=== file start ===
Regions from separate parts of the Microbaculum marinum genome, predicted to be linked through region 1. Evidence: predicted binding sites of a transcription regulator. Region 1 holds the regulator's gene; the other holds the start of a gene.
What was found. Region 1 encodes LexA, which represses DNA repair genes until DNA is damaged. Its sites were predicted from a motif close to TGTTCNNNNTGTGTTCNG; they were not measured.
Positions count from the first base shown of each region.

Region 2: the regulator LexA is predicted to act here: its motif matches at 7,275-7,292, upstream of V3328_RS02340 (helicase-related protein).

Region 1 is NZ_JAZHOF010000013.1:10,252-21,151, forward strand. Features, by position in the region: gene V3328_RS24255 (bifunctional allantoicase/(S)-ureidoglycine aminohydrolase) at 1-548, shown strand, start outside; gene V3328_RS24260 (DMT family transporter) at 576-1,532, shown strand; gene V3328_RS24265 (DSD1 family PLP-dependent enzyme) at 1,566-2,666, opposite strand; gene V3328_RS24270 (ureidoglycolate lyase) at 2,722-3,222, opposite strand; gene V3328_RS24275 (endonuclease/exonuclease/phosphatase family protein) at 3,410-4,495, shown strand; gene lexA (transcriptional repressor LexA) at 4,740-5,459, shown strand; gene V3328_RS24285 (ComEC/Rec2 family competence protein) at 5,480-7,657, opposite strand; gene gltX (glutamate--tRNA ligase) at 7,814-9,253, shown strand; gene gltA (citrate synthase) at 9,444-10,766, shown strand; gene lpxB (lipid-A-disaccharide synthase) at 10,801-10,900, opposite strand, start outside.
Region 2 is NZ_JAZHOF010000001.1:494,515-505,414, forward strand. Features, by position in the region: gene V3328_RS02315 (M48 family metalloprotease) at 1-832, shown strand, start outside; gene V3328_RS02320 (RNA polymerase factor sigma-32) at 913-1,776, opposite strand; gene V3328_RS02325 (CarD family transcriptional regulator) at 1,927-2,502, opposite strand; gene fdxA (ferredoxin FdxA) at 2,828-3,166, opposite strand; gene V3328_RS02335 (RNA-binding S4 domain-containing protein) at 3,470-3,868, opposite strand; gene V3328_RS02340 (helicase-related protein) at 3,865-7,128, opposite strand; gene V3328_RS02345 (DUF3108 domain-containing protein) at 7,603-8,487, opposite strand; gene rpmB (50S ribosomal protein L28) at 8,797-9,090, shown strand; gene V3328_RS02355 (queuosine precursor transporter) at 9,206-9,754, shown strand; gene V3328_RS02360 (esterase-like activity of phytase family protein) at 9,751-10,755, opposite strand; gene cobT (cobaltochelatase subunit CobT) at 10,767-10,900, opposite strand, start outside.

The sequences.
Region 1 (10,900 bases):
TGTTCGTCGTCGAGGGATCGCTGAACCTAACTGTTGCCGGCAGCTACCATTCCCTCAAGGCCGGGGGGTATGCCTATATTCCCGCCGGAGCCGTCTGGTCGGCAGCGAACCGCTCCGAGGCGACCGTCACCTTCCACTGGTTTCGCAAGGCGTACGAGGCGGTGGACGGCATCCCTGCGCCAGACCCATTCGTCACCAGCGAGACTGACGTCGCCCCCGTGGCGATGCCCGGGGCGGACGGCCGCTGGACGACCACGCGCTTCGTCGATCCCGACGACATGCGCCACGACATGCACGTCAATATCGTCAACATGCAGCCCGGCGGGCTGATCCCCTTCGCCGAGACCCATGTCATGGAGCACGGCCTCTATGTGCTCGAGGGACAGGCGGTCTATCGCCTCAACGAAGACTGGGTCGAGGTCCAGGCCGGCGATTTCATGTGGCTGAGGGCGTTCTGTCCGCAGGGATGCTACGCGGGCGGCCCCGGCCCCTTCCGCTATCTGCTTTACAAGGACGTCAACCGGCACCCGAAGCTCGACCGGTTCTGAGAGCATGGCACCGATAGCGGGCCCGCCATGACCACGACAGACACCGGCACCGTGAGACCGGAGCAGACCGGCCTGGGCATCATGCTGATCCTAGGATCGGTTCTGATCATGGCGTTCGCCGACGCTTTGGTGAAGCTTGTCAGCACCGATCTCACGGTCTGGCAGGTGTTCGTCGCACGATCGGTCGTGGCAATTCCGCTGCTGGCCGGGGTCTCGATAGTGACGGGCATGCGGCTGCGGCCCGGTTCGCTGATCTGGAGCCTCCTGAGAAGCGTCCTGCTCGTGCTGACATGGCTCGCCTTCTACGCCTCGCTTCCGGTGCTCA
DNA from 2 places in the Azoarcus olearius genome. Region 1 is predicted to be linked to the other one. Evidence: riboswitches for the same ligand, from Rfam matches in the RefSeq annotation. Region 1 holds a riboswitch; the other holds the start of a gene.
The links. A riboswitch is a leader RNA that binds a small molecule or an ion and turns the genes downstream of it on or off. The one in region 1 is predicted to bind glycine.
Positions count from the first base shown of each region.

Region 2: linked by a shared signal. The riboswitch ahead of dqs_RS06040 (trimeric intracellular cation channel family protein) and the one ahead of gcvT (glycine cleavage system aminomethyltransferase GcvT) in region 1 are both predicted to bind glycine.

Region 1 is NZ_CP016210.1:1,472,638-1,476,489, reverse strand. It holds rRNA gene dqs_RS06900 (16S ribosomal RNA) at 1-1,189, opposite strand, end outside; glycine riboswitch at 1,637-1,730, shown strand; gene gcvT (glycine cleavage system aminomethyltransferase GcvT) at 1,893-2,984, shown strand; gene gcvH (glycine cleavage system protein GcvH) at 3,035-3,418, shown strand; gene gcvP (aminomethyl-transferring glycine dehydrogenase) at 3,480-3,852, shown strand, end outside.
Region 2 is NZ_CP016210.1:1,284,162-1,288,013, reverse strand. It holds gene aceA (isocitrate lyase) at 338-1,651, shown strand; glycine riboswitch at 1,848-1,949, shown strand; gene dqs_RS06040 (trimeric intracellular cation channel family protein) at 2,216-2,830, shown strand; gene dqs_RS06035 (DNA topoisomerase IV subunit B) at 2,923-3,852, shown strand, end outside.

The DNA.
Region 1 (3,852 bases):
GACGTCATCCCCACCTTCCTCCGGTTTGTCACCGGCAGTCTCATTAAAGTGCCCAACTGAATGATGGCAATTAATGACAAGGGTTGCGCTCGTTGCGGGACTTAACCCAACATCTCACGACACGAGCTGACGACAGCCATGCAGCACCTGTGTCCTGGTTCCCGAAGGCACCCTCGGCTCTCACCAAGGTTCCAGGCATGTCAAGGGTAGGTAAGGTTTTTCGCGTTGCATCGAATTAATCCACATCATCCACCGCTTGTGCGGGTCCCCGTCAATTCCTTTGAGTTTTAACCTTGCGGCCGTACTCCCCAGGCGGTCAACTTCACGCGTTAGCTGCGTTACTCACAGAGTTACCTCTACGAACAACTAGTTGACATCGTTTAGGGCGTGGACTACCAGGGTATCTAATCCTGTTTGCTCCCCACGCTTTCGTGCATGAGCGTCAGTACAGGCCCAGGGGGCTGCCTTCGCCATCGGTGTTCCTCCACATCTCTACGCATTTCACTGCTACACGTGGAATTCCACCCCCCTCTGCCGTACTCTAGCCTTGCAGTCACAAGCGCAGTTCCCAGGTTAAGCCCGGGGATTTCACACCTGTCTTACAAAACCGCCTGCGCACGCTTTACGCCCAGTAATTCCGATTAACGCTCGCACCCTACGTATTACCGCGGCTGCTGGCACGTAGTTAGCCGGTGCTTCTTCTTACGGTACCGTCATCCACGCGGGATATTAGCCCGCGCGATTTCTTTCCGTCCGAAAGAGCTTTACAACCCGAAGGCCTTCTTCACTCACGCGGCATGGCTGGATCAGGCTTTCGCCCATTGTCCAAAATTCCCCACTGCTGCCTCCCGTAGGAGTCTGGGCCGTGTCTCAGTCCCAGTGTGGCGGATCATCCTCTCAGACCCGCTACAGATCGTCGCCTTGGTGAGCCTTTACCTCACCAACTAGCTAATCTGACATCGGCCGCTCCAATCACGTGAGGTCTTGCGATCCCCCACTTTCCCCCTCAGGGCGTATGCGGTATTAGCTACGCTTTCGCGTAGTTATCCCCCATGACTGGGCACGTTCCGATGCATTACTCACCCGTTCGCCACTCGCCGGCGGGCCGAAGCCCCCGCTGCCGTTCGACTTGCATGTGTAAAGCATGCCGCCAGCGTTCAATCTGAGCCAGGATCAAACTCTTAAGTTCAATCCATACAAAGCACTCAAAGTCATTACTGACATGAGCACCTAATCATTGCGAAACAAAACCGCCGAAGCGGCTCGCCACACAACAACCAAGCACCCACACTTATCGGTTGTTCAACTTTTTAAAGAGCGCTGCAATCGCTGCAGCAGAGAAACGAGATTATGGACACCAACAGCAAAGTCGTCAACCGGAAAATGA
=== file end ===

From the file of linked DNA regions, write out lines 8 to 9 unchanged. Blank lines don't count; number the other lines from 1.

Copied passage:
Region 1 (10,900 bases):
TGTTCGTCGTCGAGGGATCGCTGAACCTAACTGTTGCCGGCAGCTACCATTCCCTCAAGGCCGGGGGGTATGCCTATATTCCCGCCGGAGCCGTCTGGTCGGCAGCGAACCGCTCCGAGGCGACCGTCACCTTCCACTGGTTTCGCAAGGCGTACGAGGCGGTGGACGGCATCCCTGCGCCAGACCCATTCGTCACCAGCGAGACTGACGTCGCCCCCGTGGCGATGCCCGGGGCGGACGGCCGCTGGACGACCACGCGCTTCGTCGATCCCGACGACATGCGCCACGACATGCACGTCAATATCGTCAACATGCAGCCCGGCGGGCTGATCCCCTTCGCCGAGACCCATGTCATGGAGCACGGCCTCTATGTGCTCGAGGGACAGGCGGTCTATCGCCTCAACGAAGACTGGGTCGAGGTCCAGGCCGGCGATTTCATGTGGCTGAGGGCGTTCTGTCCGCAGGGATGCTACGCGGGCGGCCCCGGCCCCTTCCGCTATCTGCTTTACAAGGACGTCAACCGGCACCCGAAGCTCGACCGGTTCTGAGAGCATGGCACCGATAGCGGGCCCGCCATGACCACGACAGACACCGGCACCGTGAGACCGGAGCAGACCGGCCTGGGCATCATGCTGATCCTAGGATCGGTTCTGATCATGGCGTTCGCCGACGCTTTGGTGAAGCTTGTCAGCACCGATCTCACGGTCTGGCAGGTGTTCGTCGCACGATCGGTCGTGGCAATTCCGCTGCTGGCCGGGGTCTCGATAGTGACGGGCATGCGGCTGCGGCCCGGTTCGCTGATCTGGAGCCTCCTGAGAAGCGTCCTGCTCGTGCTGACATGGCTCGCCTTCTACGCCTCGCTTCCGGTGCTCA